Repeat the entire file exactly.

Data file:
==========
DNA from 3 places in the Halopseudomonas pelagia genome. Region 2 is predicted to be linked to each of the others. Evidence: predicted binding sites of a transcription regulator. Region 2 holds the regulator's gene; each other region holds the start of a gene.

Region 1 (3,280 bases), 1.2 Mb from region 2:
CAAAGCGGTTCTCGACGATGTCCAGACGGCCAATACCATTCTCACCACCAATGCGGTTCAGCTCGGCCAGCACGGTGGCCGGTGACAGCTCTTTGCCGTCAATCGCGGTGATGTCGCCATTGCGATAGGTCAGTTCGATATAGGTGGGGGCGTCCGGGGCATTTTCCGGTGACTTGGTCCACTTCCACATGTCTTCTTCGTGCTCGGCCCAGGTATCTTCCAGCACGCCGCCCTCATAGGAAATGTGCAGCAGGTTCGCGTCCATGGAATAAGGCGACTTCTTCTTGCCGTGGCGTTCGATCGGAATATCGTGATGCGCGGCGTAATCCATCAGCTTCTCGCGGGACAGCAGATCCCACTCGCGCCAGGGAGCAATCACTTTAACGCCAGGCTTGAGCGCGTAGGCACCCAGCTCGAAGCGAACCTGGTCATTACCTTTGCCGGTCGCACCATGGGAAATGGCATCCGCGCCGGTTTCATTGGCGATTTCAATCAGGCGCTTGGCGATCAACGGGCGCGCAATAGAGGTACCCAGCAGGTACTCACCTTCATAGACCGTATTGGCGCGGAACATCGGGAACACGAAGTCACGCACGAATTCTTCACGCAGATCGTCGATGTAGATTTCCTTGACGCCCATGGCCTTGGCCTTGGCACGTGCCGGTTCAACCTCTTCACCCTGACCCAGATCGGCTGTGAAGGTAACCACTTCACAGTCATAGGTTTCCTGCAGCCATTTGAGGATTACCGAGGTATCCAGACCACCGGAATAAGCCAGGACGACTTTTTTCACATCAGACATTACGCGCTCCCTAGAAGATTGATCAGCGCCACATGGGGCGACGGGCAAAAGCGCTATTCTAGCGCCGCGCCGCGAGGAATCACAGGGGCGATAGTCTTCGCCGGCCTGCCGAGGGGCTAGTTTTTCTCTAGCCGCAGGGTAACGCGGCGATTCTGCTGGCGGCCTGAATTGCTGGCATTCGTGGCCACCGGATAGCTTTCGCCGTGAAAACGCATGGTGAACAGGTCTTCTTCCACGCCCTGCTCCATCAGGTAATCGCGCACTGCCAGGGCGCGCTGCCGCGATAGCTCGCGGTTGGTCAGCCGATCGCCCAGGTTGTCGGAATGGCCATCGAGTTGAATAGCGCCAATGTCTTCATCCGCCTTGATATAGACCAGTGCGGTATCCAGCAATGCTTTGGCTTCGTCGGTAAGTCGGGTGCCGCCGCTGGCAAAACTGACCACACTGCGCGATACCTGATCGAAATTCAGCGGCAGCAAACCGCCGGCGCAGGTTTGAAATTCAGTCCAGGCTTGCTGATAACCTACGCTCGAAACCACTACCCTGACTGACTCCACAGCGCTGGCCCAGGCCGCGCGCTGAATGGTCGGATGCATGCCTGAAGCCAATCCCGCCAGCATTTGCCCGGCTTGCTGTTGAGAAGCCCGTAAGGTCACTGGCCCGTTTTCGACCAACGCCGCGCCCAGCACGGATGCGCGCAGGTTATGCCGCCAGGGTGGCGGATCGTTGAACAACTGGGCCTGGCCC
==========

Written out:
DNA from 3 places in the Halopseudomonas pelagia genome. Region 2 is predicted to be linked to each of the others. Evidence: predicted binding sites of a transcription regulator. Region 2 holds the regulator's gene; each other region holds the start of a gene.

Region 1 (3,280 bases), 1.2 Mb from region 2:
CAAAGCGGTTCTCGACGATGTCCAGACGGCCAATACCATTCTCACCACCAATGCGGTTCAGCTCGGCCAGCACGGTGGCCGGTGACAGCTCTTTGCCGTCAATCGCGGTGATGTCGCCATTGCGATAGGTCAGTTCGATATAGGTGGGGGCGTCCGGGGCATTTTCCGGTGACTTGGTCCACTTCCACATGTCTTCTTCGTGCTCGGCCCAGGTATCTTCCAGCACGCCGCCCTCATAGGAAATGTGCAGCAGGTTCGCGTCCATGGAATAAGGCGACTTCTTCTTGCCGTGGCGTTCGATCGGAATATCGTGATGCGCGGCGTAATCCATCAGCTTCTCGCGGGACAGCAGATCCCACTCGCGCCAGGGAGCAATCACTTTAACGCCAGGCTTGAGCGCGTAGGCACCCAGCTCGAAGCGAACCTGGTCATTACCTTTGCCGGTCGCACCATGGGAAATGGCATCCGCGCCGGTTTCATTGGCGATTTCAATCAGGCGCTTGGCGATCAACGGGCGCGCAATAGAGGTACCCAGCAGGTACTCACCTTCATAGACCGTATTGGCGCGGAACATCGGGAACACGAAGTCACGCACGAATTCTTCACGCAGATCGTCGATGTAGATTTCCTTGACGCCCATGGCCTTGGCCTTGGCACGTGCCGGTTCAACCTCTTCACCCTGACCCAGATCGGCTGTGAAGGTAACCACTTCACAGTCATAGGTTTCCTGCAGCCATTTGAGGATTACCGAGGTATCCAGACCACCGGAATAAGCCAGGACGACTTTTTTCACATCAGACATTACGCGCTCCCTAGAAGATTGATCAGCGCCACATGGGGCGACGGGCAAAAGCGCTATTCTAGCGCCGCGCCGCGAGGAATCACAGGGGCGATAGTCTTCGCCGGCCTGCCGAGGGGCTAGTTTTTCTCTAGCCGCAGGGTAACGCGGCGATTCTGCTGGCGGCCTGAATTGCTGGCATTCGTGGCCACCGGATAGCTTTCGCCGTGAAAACGCATGGTGAACAGGTCTTCTTCCACGCCCTGCTCCATCAGGTAATCGCGCACTGCCAGGGCGCGCTGCCGCGATAGCTCGCGGTTGGTCAGCCGATCGCCCAGGTTGTCGGAATGGCCATCGAGTTGAATAGCGCCAATGTCTTCATCCGCCTTGATATAGACCAGTGCGGTATCCAGCAATGCTTTGGCTTCGTCGGTAAGTCGGGTGCCGCCGCTGGCAAAACTGACCACACTGCGCGATACCTGATCGAAATTCAGCGGCAGCAAACCGCCGGCGCAGGTTTGAAATTCAGTCCAGGCTTGCTGATAACCTACGCTCGAAACCACTACCCTGACTGACTCCACAGCGCTGGCCCAGGCCGCGCGCTGAATGGTCGGATGCATGCCTGAAGCCAATCCCGCCAGCATTTGCCCGGCTTGCTGTTGAGAAGCCCGTAAGGTCACTGGCCCGTTTTCGACCAACGCCGCGCCCAGCACGGATGCGCGCAGGTTATGCCGCCAGGGTGGCGGATCGTTGAACAACTGGGCCTGGCCC